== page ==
Research by marine biologists from Wageningen University has shown that feeding on zooplankton by scleractinian corals has been greatly underestimated.
|Chemical defense mechanisms|
|Written by Sander van der Weijden, M.Sc.|
The ocean can be a dangerous place even for corals. Sessile as they are, they have turned to chemical warfare in an attempt to prevent predation. This continued battle between predators and prey has led to some of the most lethal toxins found in nature today. In this review we will discuss a few of them.
Why do coral possess toxins?
Corals are sessile organisms; they remain stationary for a large part of their lifecycle. As they are attached to a surface, they cannot flee from predation. As a way to prevent predation, some corals produce toxins, or live in symbiosis with bacteria and protists that produce toxins. Also, most corals possess nematocytes. These stinging cells are used to capture small prey, and to kill of neighbouring corals in a continuous battle for space.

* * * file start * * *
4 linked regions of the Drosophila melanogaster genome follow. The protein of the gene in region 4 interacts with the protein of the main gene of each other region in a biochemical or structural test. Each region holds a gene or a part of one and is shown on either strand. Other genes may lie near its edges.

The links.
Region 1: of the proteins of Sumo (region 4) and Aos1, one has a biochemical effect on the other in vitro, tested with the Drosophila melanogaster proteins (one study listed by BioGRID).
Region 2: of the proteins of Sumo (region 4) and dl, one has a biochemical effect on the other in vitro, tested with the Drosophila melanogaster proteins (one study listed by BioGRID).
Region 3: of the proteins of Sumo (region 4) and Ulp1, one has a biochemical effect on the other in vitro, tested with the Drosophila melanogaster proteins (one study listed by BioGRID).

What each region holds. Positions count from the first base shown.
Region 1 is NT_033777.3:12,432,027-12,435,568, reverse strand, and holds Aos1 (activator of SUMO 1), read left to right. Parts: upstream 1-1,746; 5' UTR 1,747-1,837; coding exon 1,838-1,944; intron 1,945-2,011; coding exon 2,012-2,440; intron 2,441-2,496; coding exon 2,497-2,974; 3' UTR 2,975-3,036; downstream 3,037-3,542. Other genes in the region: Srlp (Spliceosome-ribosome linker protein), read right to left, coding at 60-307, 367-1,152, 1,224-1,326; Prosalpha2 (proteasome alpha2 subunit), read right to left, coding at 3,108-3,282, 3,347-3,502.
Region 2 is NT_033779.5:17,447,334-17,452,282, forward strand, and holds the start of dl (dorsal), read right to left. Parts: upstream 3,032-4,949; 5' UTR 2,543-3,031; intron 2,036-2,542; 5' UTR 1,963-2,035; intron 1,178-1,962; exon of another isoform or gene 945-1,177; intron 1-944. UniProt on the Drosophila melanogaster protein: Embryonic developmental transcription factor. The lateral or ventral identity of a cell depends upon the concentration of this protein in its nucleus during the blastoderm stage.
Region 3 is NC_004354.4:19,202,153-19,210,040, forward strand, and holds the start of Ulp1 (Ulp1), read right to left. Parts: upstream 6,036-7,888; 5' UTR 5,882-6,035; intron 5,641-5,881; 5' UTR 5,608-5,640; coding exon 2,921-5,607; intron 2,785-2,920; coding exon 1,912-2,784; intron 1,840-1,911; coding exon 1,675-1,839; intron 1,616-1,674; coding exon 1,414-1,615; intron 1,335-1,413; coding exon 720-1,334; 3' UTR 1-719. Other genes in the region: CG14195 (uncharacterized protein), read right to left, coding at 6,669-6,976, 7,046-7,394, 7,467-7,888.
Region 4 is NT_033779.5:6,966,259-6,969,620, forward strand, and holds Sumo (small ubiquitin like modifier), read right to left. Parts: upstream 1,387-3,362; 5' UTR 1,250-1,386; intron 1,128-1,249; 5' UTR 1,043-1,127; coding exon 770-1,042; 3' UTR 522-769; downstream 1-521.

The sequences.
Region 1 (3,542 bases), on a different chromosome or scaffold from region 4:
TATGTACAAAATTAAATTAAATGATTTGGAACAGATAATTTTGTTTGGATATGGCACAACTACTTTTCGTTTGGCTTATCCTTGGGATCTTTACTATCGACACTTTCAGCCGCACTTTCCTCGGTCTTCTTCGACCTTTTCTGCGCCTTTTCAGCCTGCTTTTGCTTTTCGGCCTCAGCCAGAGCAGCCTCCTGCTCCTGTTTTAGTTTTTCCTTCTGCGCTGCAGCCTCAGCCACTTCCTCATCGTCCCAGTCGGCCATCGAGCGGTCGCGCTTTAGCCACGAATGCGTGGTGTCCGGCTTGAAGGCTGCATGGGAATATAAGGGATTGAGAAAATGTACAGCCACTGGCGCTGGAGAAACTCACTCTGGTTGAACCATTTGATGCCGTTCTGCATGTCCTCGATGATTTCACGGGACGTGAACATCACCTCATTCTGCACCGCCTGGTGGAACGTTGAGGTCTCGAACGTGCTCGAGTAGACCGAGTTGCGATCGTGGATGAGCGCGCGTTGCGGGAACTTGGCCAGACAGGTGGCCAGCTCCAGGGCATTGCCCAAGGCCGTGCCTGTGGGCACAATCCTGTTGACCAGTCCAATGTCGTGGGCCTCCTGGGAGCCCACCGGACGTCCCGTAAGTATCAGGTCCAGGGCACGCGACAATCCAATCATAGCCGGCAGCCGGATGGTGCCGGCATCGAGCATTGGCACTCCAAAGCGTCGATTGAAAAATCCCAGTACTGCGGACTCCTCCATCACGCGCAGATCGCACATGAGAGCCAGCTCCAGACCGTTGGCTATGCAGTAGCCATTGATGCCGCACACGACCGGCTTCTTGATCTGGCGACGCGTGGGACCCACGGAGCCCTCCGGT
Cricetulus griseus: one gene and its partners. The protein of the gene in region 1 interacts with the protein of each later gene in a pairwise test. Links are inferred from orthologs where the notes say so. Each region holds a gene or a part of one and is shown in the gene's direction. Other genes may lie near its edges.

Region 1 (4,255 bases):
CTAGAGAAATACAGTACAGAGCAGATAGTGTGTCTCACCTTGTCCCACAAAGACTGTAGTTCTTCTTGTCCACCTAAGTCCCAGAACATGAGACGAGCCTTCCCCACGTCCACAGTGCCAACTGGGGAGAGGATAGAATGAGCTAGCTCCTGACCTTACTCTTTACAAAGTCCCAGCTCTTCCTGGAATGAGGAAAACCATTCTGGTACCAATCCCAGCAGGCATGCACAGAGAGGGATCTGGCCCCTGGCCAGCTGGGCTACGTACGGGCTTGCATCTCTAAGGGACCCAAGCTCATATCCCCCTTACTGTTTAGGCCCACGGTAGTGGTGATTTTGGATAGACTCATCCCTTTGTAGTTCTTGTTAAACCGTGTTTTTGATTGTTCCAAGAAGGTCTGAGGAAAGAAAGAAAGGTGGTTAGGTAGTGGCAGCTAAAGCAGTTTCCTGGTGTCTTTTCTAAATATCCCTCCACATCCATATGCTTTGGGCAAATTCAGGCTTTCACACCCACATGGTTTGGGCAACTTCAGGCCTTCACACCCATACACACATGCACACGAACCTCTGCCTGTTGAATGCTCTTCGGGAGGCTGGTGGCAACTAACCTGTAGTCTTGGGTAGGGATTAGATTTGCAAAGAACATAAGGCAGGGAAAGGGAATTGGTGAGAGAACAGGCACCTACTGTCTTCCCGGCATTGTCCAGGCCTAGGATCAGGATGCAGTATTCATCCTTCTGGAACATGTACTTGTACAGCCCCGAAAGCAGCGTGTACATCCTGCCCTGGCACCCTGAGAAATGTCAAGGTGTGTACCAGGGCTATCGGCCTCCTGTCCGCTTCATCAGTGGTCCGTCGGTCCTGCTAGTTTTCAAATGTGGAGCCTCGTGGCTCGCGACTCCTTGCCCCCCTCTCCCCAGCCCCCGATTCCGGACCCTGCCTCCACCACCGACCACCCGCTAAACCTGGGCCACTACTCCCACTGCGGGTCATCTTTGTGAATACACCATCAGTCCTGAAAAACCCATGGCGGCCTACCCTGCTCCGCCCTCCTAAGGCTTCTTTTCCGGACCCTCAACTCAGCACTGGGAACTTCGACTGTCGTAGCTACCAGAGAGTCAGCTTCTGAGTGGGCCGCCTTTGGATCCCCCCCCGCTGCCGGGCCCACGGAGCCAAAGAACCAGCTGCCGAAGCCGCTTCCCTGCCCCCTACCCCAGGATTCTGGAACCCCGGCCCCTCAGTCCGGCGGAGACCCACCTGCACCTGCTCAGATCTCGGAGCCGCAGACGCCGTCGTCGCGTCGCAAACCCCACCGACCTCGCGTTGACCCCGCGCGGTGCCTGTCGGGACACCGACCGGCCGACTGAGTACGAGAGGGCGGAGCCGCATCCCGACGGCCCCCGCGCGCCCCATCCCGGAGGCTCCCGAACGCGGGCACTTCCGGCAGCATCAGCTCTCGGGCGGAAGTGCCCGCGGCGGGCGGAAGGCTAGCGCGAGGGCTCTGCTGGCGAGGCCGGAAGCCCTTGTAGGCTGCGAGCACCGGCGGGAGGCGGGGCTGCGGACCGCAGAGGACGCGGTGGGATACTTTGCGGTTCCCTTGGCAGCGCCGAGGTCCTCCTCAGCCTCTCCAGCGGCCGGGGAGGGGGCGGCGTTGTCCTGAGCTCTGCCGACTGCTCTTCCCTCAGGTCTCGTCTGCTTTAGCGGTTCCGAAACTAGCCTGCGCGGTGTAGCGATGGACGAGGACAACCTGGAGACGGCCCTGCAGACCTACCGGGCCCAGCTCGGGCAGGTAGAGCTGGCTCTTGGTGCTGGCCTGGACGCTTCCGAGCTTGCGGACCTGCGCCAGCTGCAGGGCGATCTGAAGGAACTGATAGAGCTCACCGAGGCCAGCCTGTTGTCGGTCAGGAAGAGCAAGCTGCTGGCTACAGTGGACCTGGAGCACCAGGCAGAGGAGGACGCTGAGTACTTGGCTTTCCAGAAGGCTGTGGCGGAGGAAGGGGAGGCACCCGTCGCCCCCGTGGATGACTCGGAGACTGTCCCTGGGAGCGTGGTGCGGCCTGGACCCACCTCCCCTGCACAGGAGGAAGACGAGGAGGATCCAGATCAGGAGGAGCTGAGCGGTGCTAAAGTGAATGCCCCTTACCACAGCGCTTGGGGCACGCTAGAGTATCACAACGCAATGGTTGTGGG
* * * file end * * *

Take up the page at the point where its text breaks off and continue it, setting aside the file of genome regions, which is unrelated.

Figure 1: Nematocyst discharge: A dormant nematocyst discharges in response to nearby prey touching the cnidocil. The operculum flap opens and its stinging apparatus fires the barb into the prey leaving a hollow filament through which poisons are injected to immobilize the prey. Next, the tentacles maneuver the prey to the polyp mouth. Copyright the Wikimedia Foundation.
The toxins contained in these cells are relatively harmless to humans, although fire corals (though not technically a coral, but rather a member of the Hydrozoa class) do contain a cocktail of toxins which can cause severe pain and inflammatory effects.
Types of toxins and mode of action
Corals and organisms associated with them produce several types of toxins, most of them neurotoxic in origin. Neurotoxins interfere with signal transmission in the nervous system of animals. In this mini-review we will discuss three of the major neurotoxins produced by corals, and how they interfere with neuronal signal transmission.